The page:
girls go around singing songs of ghudlia (earthern pots with numerous
holes all around with a lamp lit aside) carrying the pots on their
hands. )n their way they collect small presents ,f cash, sweets,
jaggery, ghee, oil etc. The women do these while chanting hymns to the
Goddess. Festivities continue for 18 days culminating with the arrival
of Lord Shiva to escort his bride home. A grand process Ion with the
ideal of Gauri in beautifully decorated gold and silver a palanquin
caparisoned elephants, camels, horses, dances, drummers & joyous
children, goes through the city streets. In Jaipur procession forms at
the Palace Gate known as T ripolia and moves on the city streets on to
Talkatora. A vast gathering of jaipurites & villagers from nearby
areas witness the procession. A sweet dish called Ghewar
characteristic of the Gangaur festival is distributed among friends &
relatives. In Jodhpur early in the morning thousands of maidens, clad
in their best attire, singing melodious songs, bring water and durba
grass in silver or brass pots to a place known as Girdikot. In Udaipur
the images of Isar & Gauri are taken in a procession to the Pichola
lake there after in a boat for an hour they go around the lake and the
ceremony comes to an end with a display of fireworks on the banks. The
Girasia tribe eligible boys & girls in Sirohi, Mount Abu region during
Gangaur festival select their life partners & elope with them. This
form of marriage has the sanction of the community.
(Jaipur , July-August) The festival celebrating the reunion of Shiva &
Parvati, is celebrated at the onset of the onsoon. Teej is the
festival of swings. Young girls & women dressed in green clothes sing
songs & swing in celebrating the advent of the mansoon. An elaborate
procession is taken out in Jaipur for two consecutive days with
ornately dressed elephants, horses & camels, bands, performing artists
& coluorfully dressed people Goddess Parvati is invoked to bless her
worshippers with conjugal harmony & bliss.
(Udaipur, MarchApril) Coinciding with the festival of Gangaur the
Mewar festival is celebrated to welcome the advent of spring. Once the
religions part of the festival is over it is time for potrayal of
Rajasthani culture through songs, dances and other programmes. The
festival culminates with an impressive fire works display.
Kaila Devi Fair
(Mt. Abu, June) The steep rocks, tranqillake, mango grooves, bauhinia
trees & thickets of wild berries cover this hilly mount. The three day
festival is a feast of folk & classical music and a window to the
tribal life & culture of Rajasthan. Cail; Choomar & Dhap folk dances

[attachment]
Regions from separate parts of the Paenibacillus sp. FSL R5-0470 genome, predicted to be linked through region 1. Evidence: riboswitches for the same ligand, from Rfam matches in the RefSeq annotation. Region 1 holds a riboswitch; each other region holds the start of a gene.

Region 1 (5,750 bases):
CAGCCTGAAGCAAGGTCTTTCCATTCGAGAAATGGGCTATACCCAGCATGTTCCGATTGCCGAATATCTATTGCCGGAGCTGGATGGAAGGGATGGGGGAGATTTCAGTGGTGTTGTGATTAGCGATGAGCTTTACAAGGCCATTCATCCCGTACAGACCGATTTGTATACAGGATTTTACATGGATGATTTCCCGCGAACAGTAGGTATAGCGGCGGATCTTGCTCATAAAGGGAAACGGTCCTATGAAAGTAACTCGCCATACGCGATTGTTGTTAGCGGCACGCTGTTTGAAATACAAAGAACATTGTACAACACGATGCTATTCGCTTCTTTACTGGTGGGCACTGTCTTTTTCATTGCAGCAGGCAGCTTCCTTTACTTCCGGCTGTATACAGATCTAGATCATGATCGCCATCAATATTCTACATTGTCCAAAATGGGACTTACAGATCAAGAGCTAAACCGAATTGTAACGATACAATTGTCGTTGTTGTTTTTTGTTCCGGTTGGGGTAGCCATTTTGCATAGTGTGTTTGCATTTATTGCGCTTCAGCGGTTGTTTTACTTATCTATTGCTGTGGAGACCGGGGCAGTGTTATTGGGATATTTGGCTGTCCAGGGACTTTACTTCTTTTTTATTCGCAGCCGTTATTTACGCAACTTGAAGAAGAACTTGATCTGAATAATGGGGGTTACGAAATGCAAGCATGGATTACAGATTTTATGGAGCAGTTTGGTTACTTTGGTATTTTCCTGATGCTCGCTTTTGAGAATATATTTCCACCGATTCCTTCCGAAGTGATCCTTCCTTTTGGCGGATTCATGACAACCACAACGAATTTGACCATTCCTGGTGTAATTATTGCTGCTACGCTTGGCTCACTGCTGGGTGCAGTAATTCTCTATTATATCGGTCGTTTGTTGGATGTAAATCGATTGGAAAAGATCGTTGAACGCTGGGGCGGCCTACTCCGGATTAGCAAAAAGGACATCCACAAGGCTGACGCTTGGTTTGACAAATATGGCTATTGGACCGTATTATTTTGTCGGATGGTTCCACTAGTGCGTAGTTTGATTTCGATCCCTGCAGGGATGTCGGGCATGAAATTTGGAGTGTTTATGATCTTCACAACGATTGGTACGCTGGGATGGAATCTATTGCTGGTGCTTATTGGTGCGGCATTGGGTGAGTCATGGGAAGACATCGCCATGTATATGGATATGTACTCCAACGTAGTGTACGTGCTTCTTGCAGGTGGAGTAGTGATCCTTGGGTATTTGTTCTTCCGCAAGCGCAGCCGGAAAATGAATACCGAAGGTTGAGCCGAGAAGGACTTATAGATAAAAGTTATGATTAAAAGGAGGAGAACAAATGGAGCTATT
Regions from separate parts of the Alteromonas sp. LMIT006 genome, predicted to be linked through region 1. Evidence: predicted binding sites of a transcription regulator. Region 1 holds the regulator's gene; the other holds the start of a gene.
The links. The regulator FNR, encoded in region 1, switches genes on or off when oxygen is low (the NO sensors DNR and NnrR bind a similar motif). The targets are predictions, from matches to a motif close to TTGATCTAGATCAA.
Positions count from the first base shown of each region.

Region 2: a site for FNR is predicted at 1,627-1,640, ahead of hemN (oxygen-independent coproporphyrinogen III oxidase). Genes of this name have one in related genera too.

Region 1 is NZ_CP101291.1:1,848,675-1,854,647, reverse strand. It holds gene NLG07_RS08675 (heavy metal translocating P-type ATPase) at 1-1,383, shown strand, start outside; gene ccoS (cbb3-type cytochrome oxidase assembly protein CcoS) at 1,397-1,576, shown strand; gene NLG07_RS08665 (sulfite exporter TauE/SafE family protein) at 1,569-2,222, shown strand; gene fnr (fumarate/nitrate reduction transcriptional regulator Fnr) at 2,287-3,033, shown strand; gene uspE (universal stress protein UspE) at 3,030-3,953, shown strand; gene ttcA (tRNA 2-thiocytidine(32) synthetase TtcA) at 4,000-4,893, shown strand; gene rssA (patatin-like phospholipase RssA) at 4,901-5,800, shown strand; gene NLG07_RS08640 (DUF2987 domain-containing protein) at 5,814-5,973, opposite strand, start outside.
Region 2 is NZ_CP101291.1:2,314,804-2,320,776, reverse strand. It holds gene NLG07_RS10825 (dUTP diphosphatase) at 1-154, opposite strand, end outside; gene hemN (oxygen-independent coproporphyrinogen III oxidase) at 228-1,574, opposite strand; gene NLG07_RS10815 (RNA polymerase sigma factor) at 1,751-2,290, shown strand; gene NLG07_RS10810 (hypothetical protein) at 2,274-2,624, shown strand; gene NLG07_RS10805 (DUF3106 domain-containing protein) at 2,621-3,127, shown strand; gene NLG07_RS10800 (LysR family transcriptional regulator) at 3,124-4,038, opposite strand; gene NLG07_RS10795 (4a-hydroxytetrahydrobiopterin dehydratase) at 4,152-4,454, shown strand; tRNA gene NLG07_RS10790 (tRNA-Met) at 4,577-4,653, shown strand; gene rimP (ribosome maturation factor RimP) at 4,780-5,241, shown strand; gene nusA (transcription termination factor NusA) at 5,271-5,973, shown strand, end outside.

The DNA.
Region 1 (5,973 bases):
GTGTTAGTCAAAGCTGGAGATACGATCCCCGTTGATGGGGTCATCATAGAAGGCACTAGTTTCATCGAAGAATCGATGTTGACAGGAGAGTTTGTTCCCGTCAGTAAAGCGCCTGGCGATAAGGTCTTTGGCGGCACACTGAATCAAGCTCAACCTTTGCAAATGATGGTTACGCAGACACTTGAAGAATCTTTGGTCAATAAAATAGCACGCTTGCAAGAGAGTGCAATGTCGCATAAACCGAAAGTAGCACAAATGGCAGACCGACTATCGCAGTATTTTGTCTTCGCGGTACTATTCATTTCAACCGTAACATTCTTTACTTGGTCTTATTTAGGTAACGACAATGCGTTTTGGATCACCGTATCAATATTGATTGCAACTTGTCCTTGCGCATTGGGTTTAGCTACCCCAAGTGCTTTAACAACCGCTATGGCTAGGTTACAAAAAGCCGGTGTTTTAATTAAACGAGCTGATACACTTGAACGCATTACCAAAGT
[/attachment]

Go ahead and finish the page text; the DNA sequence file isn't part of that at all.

enthrall the spectators. Sporting events such as the boat race on the
Nakki lake add variety to the festival. Udaipur (185 Kms.) is the
nearest airport and Abu Road (29 Kms.) is the nearest Railway station
and, there is a good network of bus services connecting Mount Abu to
Jaipur, Jodhpur, Udaipur & Ahmedabad.
(Pushkar-Ajmer, November) Excitement, gaiety and a keen sense of
competition fill the air as the long journey to Pushkar begins. The
only temple dedicated to Lord Brahma (the creator) is located at
Pushkar. The Pushkar lake is surrounded by 52 flights of steps called
ghats. Legend has it that Lord Vishnu appeared at the Varah ghat in
the form of a boar. Brahma took a bath here and performed yagna at the
Brahma Ghat accompanied by Vishnu & Mahadev. The ashes of Mahatma
Gandhi (Father of the Nation) were immersed at the Gandhi ghat.
Pushkar is among the five principal places of Hindu pilgrimage. People
consider the water of the Pushkar lake to be very sacred and the
ritual of taking dips in the holy water IS believed to bestow
salvation. It I s customary to float lighted eastern lamps ed on
pattals (plates made of leaves) on the waters of lake. This creales a
spectacular view when the sacred lake takes on a mystical tint
sprankled with twinkling spots of light. In conjunction with he
religious fair, a cattle fair is also organised. The ancient town of
Pushkar is transformed into a spectacular fair ground. The fair
grounds reverberate with festivity and woman folk shop for bangles,
clothes, utensils, sundry household items & leather goods. The
highlight of the Pushkar fair is the trading in camels. The camel,
horse & donkey races are events that draw huge attendance. Body
tatooing is yet another favourite activity. Come dusk, and the rich
strains of haunting music are carried across the desert sands as the
merrymaking continues deep into the night.